Perhaps the more important question for you is how much of the secular nature of this season you should participate in. Do you think it’s okay for your house to be decorated with lights? Is it a good idea to put up and decorate a Christmas tree? Do you think it would be a good idea to take the kids to see Santa Claus? Do you take part in the exchange of gifts or do you go to Christmas parties? In my opinion, you can find the answer to that question in Colossians 3:17, which states, “And whatever you do, whether it be in word or deed, do it all in the name of the Lord Jesus, giving thanks to God the Father through him.” My opinion is that if you can do those things with a thankful heart and honor our Lord, then I can see no reason to do so. However, if you cannot, or you cannot do it, then it is probably not wise for you to do so.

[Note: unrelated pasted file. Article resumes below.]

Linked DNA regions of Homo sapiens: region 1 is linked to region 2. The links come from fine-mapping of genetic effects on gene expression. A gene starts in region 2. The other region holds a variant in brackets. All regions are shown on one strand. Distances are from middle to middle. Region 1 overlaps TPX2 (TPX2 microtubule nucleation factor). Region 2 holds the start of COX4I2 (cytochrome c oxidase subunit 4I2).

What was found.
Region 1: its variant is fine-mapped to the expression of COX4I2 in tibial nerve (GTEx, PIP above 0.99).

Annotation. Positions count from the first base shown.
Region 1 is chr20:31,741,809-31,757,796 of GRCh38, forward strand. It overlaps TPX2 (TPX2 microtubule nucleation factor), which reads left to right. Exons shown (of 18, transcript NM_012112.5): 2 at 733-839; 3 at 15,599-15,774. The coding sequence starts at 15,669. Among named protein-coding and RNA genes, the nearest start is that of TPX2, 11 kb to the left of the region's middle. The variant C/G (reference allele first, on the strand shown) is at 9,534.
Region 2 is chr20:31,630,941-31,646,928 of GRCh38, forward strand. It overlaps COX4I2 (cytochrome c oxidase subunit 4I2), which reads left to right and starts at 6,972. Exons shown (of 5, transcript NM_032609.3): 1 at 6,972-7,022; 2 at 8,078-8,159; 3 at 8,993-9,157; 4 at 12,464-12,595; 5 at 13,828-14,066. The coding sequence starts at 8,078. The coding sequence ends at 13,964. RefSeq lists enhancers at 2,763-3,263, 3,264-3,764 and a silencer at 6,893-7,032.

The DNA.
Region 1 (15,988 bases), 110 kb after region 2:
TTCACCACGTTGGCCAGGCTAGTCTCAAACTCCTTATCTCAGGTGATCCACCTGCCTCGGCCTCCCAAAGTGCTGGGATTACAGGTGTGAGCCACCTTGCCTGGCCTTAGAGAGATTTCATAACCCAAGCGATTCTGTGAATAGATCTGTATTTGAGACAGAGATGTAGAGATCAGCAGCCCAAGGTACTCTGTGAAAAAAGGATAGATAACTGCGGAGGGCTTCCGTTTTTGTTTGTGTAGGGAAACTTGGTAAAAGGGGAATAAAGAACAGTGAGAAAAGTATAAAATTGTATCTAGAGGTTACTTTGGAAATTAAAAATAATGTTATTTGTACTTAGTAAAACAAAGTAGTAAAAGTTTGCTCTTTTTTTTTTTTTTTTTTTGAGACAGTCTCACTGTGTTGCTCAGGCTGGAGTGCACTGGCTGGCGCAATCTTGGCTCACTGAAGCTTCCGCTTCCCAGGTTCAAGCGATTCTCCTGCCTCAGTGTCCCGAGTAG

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In my opinion, the most definitive answer to the question of why and how we should celebrate Christmas is found in Romans 14:5–6a. The Apostle Paul, when discussing disputable matters, says that one person considers a particular day more sacred than another; whereas another considers every day equally sacred. Every one of them should have a firm conviction in his or her mind that they are right. “A person who regards a day as special to him or she does so in the Lord’s eyes.”